Today, a meal for the adventure-some. Not that you must be adventure-some to cook it; no, cooking this will be simple enough. The adventure comes with the eating. Each part of tonight's meal seems unlikely -- an unlikely combination of ingredients that somehow work together just fine.

Courage! Life contains many gustatory rewards. For years I've enjoyed a tasty lime-flavored appetizer known as seviche. And just the other day I learned it's made of raw fish. I'm sure I'll still enjoy it -- if I ever try it again.

We each have limits. And I draw the line somewhere this side of chocolatecovered ants. But we should appreciate the fact that some of our early ancestors had more pioneering palates. What of the first humans to eat oysters? What explanation can there be for such courage? Did they lose early election bets? Were they lose early election bets? Were they incredibly adventurous? Or were they possibly very, very hungry?

The Staples: Make sure these items are on hand: salt, pepper, Dijon mustard, Worcestershire sauce, cooking oil, olive oil, rosemary, granulated sugar, baking soda, cinnamon, vanilla, milk.

The Shopping List: Lean, high-quality beef (2 pounds, ground twice by the butcher on the day you plan to use it); 6 eggs; 2 large Bermuda onions; 1 small bottle capers; 1 bunch parsley; 1 loaf rye bread; 3 large oranges; 1 head romaine lettuce; 1 lemon; 2 pounds carrots; 3 cups cake flour; 1 cup chopped walnuts; 1 large package cream cheese; 1 pound powdered sugar.

One of the secrets in presenting tonight's meal is to avoid talking about it too much. Don't describe it, just serve it. Let the food explain itself.

Carrot cake, for example, sounds much too healthy. If kids hear the name, they may not give it a fair trial. And the reassuring truth: It's every bit as sweet and unhealthy and tasty as any other cake. And there is, surprisingly enough, no carrot flavor to the cake. The carrots serve to retain the moisture and to give the cake a nice heft.

Prepare in Advance: The cake. Preheat oven to 350 degrees. Using an electric beater, beat 4 eggs for several minutes and then mix in 2 cups of sugar and 2/3 of a cup of oil. Mix in 3 cups of cake flour, 2 teaspoons of baking soda, 2 tablespoons of cinnamon, 1 teaspoon of salt and 1 cup of chopped walnuts. Now the carrots -- peel them and grate them until you have 3 cups of grated carrots. Mix this into the cake batter.

You should have enough cake batter to fill a 9-by-13-inch baking dish. Grease the baking dish with a little butter. Put the batter in the dish and the dish into the oven. The cake should be done in just half an hour. You can test it by jabbing it with a toothpick; if the toothpick comes out clean, the cake is done.

Set the cake aside while you make the frosting. Using the electric beater, mix a large package of cream cheese with 1 teaspoon of vanilla, 2 tablespoons of milk and 1 pound of powdered sugar. When the cake has cooled, spread this frosting over it.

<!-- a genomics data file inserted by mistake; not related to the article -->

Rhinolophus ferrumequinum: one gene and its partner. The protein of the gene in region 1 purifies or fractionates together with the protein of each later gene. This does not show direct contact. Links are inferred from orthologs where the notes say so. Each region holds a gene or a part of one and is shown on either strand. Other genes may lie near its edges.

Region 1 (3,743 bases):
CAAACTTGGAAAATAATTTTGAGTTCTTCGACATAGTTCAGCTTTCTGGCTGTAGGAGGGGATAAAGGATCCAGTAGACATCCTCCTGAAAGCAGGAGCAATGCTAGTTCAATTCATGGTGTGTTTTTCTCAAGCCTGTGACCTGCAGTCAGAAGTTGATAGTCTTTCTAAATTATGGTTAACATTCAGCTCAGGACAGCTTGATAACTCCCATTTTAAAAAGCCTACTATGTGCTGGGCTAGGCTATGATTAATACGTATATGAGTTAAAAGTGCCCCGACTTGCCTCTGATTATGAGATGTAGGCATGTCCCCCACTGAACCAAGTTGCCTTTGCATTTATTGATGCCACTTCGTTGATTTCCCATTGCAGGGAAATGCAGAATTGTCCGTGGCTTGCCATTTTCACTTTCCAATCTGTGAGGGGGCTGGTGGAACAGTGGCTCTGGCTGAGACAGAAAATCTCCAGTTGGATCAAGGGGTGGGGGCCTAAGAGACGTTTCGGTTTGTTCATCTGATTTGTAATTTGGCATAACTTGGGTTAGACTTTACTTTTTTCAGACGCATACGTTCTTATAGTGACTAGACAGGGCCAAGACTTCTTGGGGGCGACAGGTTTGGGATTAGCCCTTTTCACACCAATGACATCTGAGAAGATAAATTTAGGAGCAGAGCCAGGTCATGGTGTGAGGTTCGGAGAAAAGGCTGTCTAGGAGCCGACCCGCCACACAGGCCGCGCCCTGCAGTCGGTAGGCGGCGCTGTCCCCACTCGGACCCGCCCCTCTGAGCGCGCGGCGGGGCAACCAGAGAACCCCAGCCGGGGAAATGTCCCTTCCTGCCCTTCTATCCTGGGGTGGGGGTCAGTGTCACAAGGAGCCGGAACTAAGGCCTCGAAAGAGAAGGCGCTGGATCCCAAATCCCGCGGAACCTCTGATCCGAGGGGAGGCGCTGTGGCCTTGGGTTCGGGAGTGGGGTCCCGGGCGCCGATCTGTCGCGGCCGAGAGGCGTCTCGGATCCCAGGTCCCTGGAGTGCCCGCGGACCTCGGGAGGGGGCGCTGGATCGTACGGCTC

6 p.m.: When you have finished the cake, you have completed all of your cooking chores. You see, the primary difference between steak tartare and other steak dishes is this: Steak tartare is not cooked. That's right, you're about to feed your family raw meat. But not without some precautions. It should be a splendid piece of meat to begin with and then it should be ground -- twice -- as near the dinner hour as possible.

Put the ground meat in a mixing bowl. Peel and chop one of the Bermuda onions and add to the meat. Add the yolks of 2 eggs and half a small bottle of capers. Put in a large handful of minced parsley, several shakes of Worcestershire sauce, a dash of olive oil, a tablespoon of Dijon mustard and a generous amount of freshly ground black pepper. Other popular additions -- chopped anchovies, chives, a shot of cognac.

The steak tartare should be served in small portions, with good rye or pumpernickel bread and, once again, a minimum of discussion.

6:15 p.m.: The salad. Squeeze half an orange and mix the juice with 1/4 cup of olive oil, the juice of half a lemon, a dash of salt and a large pinch of rosemary. Peel oranges and cut them into sections. Rinse and dry the romaine and break it into bite-sized pieces. Peel one Bermuda onion and slice it thinly. Add the dressing and serve.

It's possible that a dinner this far-out will not be greeted by wild applause. In fact, you may detect signs of rebellion.Not for the carrot cake, certainly -- I've never heard anyone complain about that. And not for the salad, which tastes somewhat better than it sounds.

However, the serving of the steak tartare may be greeted by some resistance and perhaps an occasional boo. What you do then is simple enough. You form the steak tartare into flat patties and you put them in a frying pan over medium heat and you turn them once and what you will have then are the world's fanciest hamburgers.